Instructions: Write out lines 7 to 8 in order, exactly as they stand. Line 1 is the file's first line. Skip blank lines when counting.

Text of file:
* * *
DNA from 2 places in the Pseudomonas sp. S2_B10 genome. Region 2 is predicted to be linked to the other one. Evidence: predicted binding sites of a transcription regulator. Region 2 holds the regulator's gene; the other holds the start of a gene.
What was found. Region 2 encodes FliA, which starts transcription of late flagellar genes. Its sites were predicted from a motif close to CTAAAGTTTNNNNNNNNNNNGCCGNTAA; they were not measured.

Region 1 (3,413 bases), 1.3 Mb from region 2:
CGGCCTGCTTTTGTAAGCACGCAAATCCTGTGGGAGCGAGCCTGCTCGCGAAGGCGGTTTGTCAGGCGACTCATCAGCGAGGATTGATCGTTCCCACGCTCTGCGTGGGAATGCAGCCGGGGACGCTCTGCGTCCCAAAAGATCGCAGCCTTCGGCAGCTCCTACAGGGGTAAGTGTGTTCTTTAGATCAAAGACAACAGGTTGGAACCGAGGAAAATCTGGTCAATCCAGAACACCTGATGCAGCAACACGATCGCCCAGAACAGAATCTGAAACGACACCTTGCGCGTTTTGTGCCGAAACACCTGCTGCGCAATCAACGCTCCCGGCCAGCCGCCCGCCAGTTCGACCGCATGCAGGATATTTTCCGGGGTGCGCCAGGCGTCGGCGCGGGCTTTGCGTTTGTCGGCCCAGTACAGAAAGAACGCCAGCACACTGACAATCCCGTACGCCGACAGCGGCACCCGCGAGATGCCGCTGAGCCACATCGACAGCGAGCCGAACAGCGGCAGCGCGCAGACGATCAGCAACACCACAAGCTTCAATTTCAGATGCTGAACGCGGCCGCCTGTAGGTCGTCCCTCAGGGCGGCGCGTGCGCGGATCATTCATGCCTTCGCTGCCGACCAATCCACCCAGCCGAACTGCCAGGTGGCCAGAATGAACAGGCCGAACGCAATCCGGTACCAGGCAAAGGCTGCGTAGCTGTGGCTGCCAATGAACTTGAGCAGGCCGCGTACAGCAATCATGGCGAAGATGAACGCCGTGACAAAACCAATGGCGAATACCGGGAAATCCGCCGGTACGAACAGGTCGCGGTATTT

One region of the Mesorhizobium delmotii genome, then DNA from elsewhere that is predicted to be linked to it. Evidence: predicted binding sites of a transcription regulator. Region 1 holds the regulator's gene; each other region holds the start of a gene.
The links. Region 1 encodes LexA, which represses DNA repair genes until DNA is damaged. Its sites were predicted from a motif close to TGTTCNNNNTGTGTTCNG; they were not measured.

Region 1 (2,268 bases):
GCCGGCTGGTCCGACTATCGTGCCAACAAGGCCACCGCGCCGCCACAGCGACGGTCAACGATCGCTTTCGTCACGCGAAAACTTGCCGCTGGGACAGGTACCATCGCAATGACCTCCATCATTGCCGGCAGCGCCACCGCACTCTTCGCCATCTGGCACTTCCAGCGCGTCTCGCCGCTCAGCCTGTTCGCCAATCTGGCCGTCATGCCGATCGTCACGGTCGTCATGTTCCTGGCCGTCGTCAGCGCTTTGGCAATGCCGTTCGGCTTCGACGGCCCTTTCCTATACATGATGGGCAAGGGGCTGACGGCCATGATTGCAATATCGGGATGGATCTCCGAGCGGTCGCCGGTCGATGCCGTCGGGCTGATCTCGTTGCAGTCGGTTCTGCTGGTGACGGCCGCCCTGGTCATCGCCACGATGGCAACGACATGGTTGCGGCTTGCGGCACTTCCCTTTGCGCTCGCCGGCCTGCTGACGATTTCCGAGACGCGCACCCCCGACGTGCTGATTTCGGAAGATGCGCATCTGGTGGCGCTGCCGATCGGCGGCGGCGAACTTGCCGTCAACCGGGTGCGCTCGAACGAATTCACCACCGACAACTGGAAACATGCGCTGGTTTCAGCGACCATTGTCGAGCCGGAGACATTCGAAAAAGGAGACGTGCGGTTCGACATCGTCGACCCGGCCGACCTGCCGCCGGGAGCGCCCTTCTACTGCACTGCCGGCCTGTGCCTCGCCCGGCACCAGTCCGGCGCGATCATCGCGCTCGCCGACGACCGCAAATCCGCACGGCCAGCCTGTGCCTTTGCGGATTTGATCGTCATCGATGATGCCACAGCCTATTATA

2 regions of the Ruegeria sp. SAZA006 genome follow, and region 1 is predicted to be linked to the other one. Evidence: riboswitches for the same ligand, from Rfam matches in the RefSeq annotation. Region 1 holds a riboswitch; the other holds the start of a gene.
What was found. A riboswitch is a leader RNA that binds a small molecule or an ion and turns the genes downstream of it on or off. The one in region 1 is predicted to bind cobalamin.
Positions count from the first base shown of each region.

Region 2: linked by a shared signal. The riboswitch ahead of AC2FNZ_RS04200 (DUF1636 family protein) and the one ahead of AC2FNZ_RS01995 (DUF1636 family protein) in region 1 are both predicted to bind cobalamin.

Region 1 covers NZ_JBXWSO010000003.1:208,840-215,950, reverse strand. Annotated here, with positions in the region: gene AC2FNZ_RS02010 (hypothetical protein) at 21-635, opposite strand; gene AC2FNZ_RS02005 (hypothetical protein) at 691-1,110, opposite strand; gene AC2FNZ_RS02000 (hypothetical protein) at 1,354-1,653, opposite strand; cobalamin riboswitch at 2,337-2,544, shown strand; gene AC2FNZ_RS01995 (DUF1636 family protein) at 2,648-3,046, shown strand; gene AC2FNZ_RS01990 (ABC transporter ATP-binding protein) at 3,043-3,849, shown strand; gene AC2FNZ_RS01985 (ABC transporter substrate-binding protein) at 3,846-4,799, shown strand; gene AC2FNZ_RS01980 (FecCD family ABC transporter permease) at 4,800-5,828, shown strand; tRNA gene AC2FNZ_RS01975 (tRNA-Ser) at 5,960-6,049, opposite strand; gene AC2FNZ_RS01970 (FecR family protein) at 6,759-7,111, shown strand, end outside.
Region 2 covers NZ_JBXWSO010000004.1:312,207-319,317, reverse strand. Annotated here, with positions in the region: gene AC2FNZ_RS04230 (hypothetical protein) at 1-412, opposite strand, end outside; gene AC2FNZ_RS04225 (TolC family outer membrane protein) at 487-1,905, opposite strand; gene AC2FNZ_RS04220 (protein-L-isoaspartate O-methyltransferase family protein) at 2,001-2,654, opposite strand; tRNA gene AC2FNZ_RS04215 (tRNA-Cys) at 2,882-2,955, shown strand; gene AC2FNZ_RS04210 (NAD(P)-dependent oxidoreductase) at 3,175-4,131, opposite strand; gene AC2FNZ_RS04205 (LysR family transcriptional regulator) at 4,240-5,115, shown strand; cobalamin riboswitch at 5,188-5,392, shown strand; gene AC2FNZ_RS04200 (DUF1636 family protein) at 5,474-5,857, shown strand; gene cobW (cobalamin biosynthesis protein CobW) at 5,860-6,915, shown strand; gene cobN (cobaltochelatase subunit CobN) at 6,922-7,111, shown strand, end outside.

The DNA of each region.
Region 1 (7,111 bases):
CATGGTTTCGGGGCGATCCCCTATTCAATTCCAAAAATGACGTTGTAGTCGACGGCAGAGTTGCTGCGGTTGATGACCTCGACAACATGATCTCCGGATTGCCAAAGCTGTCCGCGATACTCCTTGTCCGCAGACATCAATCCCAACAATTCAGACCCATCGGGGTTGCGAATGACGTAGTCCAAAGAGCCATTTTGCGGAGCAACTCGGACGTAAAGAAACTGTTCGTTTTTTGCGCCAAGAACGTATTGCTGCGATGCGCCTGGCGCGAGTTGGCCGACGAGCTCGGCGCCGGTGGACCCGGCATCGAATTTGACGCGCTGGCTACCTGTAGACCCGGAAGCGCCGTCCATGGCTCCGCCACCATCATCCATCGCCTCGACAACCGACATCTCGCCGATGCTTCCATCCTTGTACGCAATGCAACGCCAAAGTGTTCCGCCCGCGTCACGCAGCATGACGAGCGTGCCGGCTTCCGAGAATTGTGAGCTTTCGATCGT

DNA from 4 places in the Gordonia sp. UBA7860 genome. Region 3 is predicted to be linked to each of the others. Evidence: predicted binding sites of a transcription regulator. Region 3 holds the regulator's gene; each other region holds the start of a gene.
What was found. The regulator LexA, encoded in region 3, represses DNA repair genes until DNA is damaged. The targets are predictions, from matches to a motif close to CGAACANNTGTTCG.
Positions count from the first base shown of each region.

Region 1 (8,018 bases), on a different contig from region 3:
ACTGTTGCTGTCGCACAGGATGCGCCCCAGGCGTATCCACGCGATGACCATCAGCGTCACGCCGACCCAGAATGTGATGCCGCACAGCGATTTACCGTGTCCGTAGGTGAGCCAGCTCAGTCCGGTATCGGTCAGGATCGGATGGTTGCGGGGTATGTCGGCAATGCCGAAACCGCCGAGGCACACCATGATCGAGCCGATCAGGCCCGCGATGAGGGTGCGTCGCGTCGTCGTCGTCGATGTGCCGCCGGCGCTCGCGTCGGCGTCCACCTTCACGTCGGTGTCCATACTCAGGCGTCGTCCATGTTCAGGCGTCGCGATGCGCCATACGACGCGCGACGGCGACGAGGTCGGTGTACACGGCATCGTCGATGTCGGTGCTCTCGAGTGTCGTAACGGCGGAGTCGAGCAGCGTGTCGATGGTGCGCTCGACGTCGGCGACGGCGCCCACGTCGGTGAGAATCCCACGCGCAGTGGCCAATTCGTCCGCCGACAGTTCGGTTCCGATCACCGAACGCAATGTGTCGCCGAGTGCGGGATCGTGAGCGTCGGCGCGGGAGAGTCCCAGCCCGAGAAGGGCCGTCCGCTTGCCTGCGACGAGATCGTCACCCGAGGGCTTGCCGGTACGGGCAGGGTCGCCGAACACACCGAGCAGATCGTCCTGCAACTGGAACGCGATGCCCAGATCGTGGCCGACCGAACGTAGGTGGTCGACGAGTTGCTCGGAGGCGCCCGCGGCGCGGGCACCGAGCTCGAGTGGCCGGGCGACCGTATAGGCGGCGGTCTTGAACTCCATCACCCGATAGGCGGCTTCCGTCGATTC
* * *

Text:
Region 1 (2,268 bases):
GCCGGCTGGTCCGACTATCGTGCCAACAAGGCCACCGCGCCGCCACAGCGACGGTCAACGATCGCTTTCGTCACGCGAAAACTTGCCGCTGGGACAGGTACCATCGCAATGACCTCCATCATTGCCGGCAGCGCCACCGCACTCTTCGCCATCTGGCACTTCCAGCGCGTCTCGCCGCTCAGCCTGTTCGCCAATCTGGCCGTCATGCCGATCGTCACGGTCGTCATGTTCCTGGCCGTCGTCAGCGCTTTGGCAATGCCGTTCGGCTTCGACGGCCCTTTCCTATACATGATGGGCAAGGGGCTGACGGCCATGATTGCAATATCGGGATGGATCTCCGAGCGGTCGCCGGTCGATGCCGTCGGGCTGATCTCGTTGCAGTCGGTTCTGCTGGTGACGGCCGCCCTGGTCATCGCCACGATGGCAACGACATGGTTGCGGCTTGCGGCACTTCCCTTTGCGCTCGCCGGCCTGCTGACGATTTCCGAGACGCGCACCCCCGACGTGCTGATTTCGGAAGATGCGCATCTGGTGGCGCTGCCGATCGGCGGCGGCGAACTTGCCGTCAACCGGGTGCGCTCGAACGAATTCACCACCGACAACTGGAAACATGCGCTGGTTTCAGCGACCATTGTCGAGCCGGAGACATTCGAAAAAGGAGACGTGCGGTTCGACATCGTCGACCCGGCCGACCTGCCGCCGGGAGCGCCCTTCTACTGCACTGCCGGCCTGTGCCTCGCCCGGCACCAGTCCGGCGCGATCATCGCGCTCGCCGACGACCGCAAATCCGCACGGCCAGCCTGTGCCTTTGCGGATTTGATCGTCATCGATGATGCCACAGCCTATTATA